I had an interesting back and forth on LinkedIn in response to Jordan Furlong’s latest article – https://www.law21.ca/2018/09/how-compensation-plans-are-wrecking-law-firms/
The point I was making about this article is that it doesn’t take into account the market factors that go into determining what individual lawyers are paid. I think it’s interesting to consider what an ideal compensation model might look like at a firm, but in reality, law firms have tough choices to make when it comes to compensation.
The article and some of the comments talk about hours worked as a main driver of compensation. In my experience, lawyers have to show that they are busy enough, but top performers are rewarded for bringing in clients and keeping other lawyers busy.
Jordan thinks law firms are making a mistake. “Law firms seem to believe that by paying lawyers to do almost nothing beyond finding clients and billing work, they’re supercharging the firms’ productivity and profitability. I believe that instead, firms have unintentionally bred a host of negative behaviours.“
I don’t think that accurately reflects how law firms view compensation. In my experience, Managing Partners are aware of the negative behaviours and they understand how their compensation systems encourage those behaviours. They face a more difficult choice than this article suggests – do they reward what the market values even if it’s inconsistent with the firm’s culture, or do they reward what they believe is more important and risk losing talent?
It’s easy to state that law firms place too much emphasis on rainmaking, but what happens when they don’t? Other firms make offers to those lawyers and if the gap is large enough, they jump.
You certainly can elect to hold firm on what you value. Jordan suggests that collaborative behaviour and good client service should be more highly valued by firms and I think most people would agree with that. However if you start to lose talent as a result, are you prepared for that? Will the lawyers at your firm continue to support you if clients follow those departing partners?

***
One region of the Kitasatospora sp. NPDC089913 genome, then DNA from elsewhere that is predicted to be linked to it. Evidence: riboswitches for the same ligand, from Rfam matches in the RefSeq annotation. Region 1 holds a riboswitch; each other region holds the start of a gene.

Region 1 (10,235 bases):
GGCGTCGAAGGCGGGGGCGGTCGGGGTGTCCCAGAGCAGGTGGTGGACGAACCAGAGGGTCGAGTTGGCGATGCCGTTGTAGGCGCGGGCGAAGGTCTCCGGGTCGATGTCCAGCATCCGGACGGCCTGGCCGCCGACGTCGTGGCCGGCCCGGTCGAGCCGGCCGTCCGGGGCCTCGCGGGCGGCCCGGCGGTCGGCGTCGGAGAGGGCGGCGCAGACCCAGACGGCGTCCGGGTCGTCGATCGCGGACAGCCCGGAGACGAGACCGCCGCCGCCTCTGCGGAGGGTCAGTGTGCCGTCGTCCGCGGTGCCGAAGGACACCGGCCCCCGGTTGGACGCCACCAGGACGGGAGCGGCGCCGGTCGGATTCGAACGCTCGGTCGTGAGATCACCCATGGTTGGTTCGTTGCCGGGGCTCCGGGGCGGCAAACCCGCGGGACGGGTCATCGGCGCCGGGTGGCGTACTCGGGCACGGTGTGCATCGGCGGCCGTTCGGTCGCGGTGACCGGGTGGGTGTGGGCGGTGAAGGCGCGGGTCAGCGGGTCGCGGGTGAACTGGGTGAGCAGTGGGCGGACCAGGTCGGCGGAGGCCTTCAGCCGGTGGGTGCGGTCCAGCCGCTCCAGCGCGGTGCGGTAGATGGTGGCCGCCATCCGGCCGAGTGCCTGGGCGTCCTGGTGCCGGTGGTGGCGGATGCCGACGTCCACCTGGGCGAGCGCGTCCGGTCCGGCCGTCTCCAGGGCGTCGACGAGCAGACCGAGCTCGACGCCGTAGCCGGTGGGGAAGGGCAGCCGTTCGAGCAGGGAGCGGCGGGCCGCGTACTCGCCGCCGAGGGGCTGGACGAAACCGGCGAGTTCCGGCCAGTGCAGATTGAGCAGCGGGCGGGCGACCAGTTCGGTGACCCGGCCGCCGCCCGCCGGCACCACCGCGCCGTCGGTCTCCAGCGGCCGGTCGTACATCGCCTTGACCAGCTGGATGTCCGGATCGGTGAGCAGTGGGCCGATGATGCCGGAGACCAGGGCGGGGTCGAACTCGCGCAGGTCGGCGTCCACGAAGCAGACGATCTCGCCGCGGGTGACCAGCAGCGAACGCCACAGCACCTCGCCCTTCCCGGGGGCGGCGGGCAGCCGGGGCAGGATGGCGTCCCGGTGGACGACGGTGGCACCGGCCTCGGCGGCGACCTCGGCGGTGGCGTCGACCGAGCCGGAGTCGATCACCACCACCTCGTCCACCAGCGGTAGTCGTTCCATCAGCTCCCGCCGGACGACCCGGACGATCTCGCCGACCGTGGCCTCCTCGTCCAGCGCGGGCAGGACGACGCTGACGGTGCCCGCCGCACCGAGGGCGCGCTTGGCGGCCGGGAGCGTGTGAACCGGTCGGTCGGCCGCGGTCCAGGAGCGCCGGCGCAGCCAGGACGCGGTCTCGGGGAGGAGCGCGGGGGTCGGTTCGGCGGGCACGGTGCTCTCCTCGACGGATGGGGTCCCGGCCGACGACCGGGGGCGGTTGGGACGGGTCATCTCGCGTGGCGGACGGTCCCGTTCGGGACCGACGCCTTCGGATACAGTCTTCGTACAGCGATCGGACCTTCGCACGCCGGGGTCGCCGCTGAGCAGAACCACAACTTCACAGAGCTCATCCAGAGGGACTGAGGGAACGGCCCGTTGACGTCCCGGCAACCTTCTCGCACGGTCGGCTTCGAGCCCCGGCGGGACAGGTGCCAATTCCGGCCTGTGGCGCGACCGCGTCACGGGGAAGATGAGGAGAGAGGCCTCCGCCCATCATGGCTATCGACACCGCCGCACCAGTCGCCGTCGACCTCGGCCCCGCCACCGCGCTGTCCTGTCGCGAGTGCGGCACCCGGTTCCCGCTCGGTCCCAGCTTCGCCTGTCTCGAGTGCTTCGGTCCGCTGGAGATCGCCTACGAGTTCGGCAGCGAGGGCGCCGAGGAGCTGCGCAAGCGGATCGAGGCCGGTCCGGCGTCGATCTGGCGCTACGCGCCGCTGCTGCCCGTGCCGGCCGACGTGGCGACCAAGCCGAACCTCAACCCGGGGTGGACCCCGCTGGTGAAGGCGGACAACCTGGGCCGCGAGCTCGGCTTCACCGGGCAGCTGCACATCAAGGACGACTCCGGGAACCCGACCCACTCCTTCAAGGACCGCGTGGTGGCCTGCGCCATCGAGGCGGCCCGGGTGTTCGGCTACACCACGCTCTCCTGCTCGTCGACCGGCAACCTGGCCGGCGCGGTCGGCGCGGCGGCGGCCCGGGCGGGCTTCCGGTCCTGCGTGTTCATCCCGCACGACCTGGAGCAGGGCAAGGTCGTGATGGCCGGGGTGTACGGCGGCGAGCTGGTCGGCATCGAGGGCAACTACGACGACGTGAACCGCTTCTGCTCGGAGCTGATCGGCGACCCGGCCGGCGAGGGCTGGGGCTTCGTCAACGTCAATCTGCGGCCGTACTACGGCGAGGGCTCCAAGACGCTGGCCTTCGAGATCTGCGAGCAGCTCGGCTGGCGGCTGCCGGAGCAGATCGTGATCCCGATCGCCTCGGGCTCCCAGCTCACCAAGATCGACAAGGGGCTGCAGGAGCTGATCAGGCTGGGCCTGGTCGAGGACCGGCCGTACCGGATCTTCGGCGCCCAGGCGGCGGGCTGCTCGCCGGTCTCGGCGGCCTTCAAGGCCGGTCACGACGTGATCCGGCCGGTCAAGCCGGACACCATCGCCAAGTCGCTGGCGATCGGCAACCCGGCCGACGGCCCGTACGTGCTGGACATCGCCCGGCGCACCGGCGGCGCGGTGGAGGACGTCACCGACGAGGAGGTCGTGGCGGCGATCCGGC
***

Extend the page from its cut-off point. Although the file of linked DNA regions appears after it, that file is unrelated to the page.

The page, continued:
Partners who are excellent mentors to junior lawyers are hugely valuable and important to the culture of a law firm. Even if everyone agrees with this, when was the last time you heard about a law firm making a lucrative offer to a lateral hire because of this skill?
Think you can make exceptions to ensure you keep your stars? Good luck with that. Lawyers see what you really value and reward in those moments and you get more of it. Plus nothing erodes a culture faster than saying you value one thing and then doing something else when push comes to shove.
A strong culture helps. Lawyers who believe that they work at a special place where the firm’s values align with their own will elect to stay even if they can make more elsewhere. That might be less true than it used to be though, given that we’re seeing bigger offers and incentives to move.
The New York Times had an article earlier this year describing one Cravath partner receiving an offer of $11 million per year for 5 years. “It was unheard-of for a Cravath partner to go to another law firm,” said David Lat, the founding editor of the legal website Above the Law. “Now it’s happening with some regularity.”
None of this is an argument against reforming law firm compensation plans. It is important for a firm to state what it values, and then to reward lawyers accordingly. We just shouldn’t conclude that law firms aren’t aware of the problem or unintentionally making it worse. Law firms have to make difficult choices and sometimes the market sticks its nose in and forces them to make decisions they would rather not make.